Abortion is a high-stakes issue in the 2022 Pennsylvania Gubernatorial race. Pennsylvania Attorney General Josh Shapiro (D) vowed to protect abortion access, while state Sen. Doug Mastriano (R-33) wants to restrict the procedure.
“The ability to veto or to sign into law abortion restrictions makes the governor’s race relevant to the abortion question,” said Rachel Rebouché, the dean of the Beasley School of Law.
In Pennsylvania, providers can perform abortions up to about 24 weeks into pregnancy, but most procedures happen before about 12 weeks.
When the United States Supreme Court overturned Roe v. Wade, Pennsylvania wasn’t impacted because the state didn’t have trigger laws that would cause abortion restrictions to take immediate effect. However, abortion rights aren’t codified into state law, the next governor could make significant changes in legislation.
“If there’s enough support for an abortion restriction, which there probably is, then legislators could propose a bill, and if it passed the Pennsylvania legislature that could go to the governor’s desk as soon as there’s support from the legislature to pass the restriction,” Rebouché said.
The Pennsylvania legislature requires a majority vote in favor of legislation before it’s approved or vetoed by the governor. Republicans currently occupy 28 of 50 Senate seats and 113 of the 203 House seats, controlling Pennsylvania’s General Assembly, and have attempted to restrict abortion access at various times. Current Gov. Tom Wolf has vetoed every attempt to do so, Billy Penn reported.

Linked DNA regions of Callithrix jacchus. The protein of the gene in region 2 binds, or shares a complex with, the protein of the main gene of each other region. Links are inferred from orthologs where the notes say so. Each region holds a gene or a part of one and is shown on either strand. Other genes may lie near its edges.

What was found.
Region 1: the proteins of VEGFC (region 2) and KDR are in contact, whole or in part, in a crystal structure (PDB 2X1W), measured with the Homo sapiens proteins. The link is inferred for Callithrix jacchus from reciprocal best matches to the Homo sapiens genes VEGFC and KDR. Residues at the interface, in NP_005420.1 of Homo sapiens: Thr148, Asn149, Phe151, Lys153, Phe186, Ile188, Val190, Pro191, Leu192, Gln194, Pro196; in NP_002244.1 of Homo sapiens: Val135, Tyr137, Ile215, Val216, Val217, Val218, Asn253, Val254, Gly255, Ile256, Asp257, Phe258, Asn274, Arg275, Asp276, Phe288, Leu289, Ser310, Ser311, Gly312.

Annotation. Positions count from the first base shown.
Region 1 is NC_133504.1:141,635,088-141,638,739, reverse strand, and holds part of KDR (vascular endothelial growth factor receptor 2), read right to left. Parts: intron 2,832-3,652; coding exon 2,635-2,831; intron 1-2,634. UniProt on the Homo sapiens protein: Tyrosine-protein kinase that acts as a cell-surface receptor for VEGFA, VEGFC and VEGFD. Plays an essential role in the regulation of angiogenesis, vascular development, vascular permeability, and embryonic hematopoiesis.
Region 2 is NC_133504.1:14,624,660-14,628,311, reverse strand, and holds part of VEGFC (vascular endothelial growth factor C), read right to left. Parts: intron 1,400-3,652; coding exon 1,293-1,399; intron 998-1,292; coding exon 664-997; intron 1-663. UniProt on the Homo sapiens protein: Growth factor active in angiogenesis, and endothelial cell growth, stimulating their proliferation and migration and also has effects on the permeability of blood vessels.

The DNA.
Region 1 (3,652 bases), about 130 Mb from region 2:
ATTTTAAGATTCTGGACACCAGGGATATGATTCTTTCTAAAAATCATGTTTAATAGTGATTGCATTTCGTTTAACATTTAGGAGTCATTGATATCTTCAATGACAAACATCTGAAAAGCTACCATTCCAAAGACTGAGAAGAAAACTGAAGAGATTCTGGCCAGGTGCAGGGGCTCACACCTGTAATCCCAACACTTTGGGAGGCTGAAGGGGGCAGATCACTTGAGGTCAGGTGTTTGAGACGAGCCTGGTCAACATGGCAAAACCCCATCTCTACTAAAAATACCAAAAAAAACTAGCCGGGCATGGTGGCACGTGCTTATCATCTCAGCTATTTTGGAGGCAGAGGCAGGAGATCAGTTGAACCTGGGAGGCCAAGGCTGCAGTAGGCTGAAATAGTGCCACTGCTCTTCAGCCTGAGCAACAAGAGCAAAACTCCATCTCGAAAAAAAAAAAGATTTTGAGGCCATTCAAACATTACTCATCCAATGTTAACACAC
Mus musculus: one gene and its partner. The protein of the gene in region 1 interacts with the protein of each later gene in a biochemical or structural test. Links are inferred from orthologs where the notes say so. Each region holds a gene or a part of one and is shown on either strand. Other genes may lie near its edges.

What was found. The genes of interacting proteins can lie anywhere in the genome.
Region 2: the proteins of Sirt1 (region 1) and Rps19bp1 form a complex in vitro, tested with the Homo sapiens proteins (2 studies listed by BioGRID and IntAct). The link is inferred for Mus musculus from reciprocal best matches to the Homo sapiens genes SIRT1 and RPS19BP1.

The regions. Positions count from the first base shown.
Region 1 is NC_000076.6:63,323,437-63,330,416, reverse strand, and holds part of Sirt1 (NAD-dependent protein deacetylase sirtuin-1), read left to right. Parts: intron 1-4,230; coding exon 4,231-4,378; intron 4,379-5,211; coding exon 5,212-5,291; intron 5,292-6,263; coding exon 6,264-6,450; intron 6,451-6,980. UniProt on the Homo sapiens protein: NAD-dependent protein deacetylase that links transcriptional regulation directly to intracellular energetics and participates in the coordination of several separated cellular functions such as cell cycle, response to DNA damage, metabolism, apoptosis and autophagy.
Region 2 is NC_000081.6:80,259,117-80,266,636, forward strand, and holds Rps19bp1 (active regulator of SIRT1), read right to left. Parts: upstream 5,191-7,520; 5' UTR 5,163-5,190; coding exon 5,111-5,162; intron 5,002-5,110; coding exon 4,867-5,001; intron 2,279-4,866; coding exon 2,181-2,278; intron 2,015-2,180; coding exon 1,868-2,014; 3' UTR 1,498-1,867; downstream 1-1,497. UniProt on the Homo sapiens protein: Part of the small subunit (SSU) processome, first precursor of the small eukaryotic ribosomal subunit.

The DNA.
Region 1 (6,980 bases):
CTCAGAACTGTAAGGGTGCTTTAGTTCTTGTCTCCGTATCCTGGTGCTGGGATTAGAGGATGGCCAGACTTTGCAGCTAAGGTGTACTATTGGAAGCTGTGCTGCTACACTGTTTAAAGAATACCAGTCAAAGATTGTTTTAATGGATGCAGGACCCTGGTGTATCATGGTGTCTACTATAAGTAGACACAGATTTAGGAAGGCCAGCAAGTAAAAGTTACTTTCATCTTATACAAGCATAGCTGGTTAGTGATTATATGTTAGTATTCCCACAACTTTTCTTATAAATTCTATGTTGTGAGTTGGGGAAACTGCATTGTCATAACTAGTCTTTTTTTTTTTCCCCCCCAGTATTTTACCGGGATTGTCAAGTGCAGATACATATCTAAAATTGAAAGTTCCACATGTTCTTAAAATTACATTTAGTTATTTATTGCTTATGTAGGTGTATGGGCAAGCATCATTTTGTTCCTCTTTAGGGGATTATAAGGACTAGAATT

More than 32,000 people in Pennsylvania received abortions in 2020, and approximately 41 percent were performed in Philadelphia County, according to the Pennsylvania Department of Health.
Ninety percent of Temple students support abortion in all circumstances, according to a September poll by The Temple News.
Seven percent of students are semi-supportive of abortion in certain circumstances and three percent don’t support abortion in any circumstance.
Cameron Wehr, a sophomore marketing major, is disappointed that abortion rights could potentially be taken away if Mastriano is elected.
“People shouldn’t have to go to other states to get abortions,” Wehr said. “Women should feel protected.”
Here’s how Shapiro and Mastriano would handle abortions in Pennsylvania:
Josh Shapiro (D)
If elected governor, Shapiro, a long-time abortion rights advocate, would continue Wolf’s pattern of vetoing bills that threaten abortion rights in Pennsylvania, he said.
In 2005, Shapiro was elected to the Pennsylvania House of Representatives in the 153rd District and campaigned for abortion rights, The Philadelphia Inquirer reported. In 2017, he became Pennsylvania’s attorney general and received an endorsement from Planned Parenthood.
During his time as a representative, he cosponsored House Bill 288, an unsuccessful bill that would ensure emergency contraceptives to rape victims in hospitals and voted against two anti-abortion rights bills. As attorney general, he sued the Trump administration for restricting Title X family planning.
Doug Mastriano (R)
Mastriano ran for State Senate in Pennsylvania’s 33rd District in 2018 with an anti-abortion platform after three decades serving in the U.S. Army. If elected governor, he plans to sign anti-abortion legislation into Pennsylvania law and end state funding for Planned Parenthood.
He introduced the Heartbeat Bill when elected in 2019, a bill that would ban abortion after a fetal heartbeat could be detected, usually around six weeks of pregnancy. He has voted in favor of two bills that would impose abortion restrictions, House Bill 321 and Senate Bill 857, that passed through the General Assembly and were vetoed by Gov. Wolf.
In June, Mastriano considered abortion rights issues in the gubernatorial race a “distraction” from issues regarding the economy, he said. However, he has since referred to his pro-life position as the most important issue in the election.
“There is no greater issue in our generation than a right to life,” Mastriano said in a campaign video.